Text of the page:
The Court of Appeal has ruled that Inheritance Tax (IHT) was found to be payable on a pension which was transferred by a divorced and terminally ill woman to her sons, in order to prevent her ex-husband from receiving any of it.

The Commissioners for Her Majesty's Revenue and Customs v Parry and Others [2018] EWCA Civ 2266

Before they divorced, Mrs Staveley and her husband had successfully built up a company, Morayford Ltd. She was a director of it. As part of a settlement for the divorce, the company granted her a pension in the form known as a "section 32 buyout policy". These were used to transfer pension benefits built up in a workplace pension to an individual policy, usually after the worker had left the employer’s service. Mrs Staveley then became terminally ill aged only 56 years.

Just two months before her death in December 2006, she transferred her pension from the section 32 policy to a personal pension policy ("PPP"), issued by AXA. Under the PPP, Mrs Staveley nominated her two sons as her beneficiaries in relation to the death benefit, as she wanted them to each receive 50% on her death. At all times they were residuary beneficiaries under the terms of her will, which was dated 31 March 2005.

Mrs Staveley did not take any retirement benefits at all, which mean that at the date of her death the whole of her pension fund was uncrystallised. Therefore, if the purchase exemption applied, the sons would receive the death benefit free of IHT.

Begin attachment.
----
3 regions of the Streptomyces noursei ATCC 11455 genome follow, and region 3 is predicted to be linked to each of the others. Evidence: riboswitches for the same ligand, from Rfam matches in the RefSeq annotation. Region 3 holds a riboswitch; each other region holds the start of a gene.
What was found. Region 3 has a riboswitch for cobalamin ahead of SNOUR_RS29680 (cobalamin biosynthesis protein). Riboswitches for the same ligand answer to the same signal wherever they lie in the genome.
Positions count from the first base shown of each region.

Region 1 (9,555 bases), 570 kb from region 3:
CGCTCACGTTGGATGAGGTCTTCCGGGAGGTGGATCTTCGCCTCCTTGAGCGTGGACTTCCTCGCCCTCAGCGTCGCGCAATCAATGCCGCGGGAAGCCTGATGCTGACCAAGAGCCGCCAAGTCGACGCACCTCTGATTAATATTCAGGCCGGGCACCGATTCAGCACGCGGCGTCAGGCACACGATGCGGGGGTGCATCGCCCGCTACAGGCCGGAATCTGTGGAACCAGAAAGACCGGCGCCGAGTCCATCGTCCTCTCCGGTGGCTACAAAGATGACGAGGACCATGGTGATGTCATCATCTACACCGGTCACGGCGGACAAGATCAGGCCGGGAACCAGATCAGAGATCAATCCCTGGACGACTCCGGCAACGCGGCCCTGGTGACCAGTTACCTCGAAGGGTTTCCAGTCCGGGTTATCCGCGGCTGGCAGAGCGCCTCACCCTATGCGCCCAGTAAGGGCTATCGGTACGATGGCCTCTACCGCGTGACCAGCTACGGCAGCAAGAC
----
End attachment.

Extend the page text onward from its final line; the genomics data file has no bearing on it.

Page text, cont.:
If Mrs Staveley's pension had remained in the section 32 policy then on her death, a lump sum would have been payable to her estate and chargeable to IHT. The standard IHT rate is 40%. The terms of the policy also meant a substantial part of the fund might revert to the company for the benefit of her ex-husband.

When HMRC took this to court, the first major finding by the First Tier Tribunal was that Mrs Staveley's sole motive for the transfer was to avoid the possibility of any part of her pension funds reverting to the company, and thus to her former husband.

HMRC on the other hand suggested she had a dual motivation, and that her second intent was to ensure the death benefits passed to her sons free of IHT.

In 2017, the First Tier Tribunal rejected HMRC's case and that decision was upheld by the Upper Tier Tribunal. However, the Court of Appeal unanimously decided in favour of HMRC, that the pension fund is subject to IHT, albeit the judges all based their decisions upon different reasoning.

At Myerson, our family law solicitors understand how important it is to receive accurate advice from an experienced solicitor in order to avoid losing out on your financial entitlement to a pension. We have an unrivalled reputation in south Manchester in advising clients in complex financial cases for business owners, company directors, international entrepreneurs and professionals.

If you require advice on divorce please contact one of our family law solicitors on 0161 941 4000 or email us at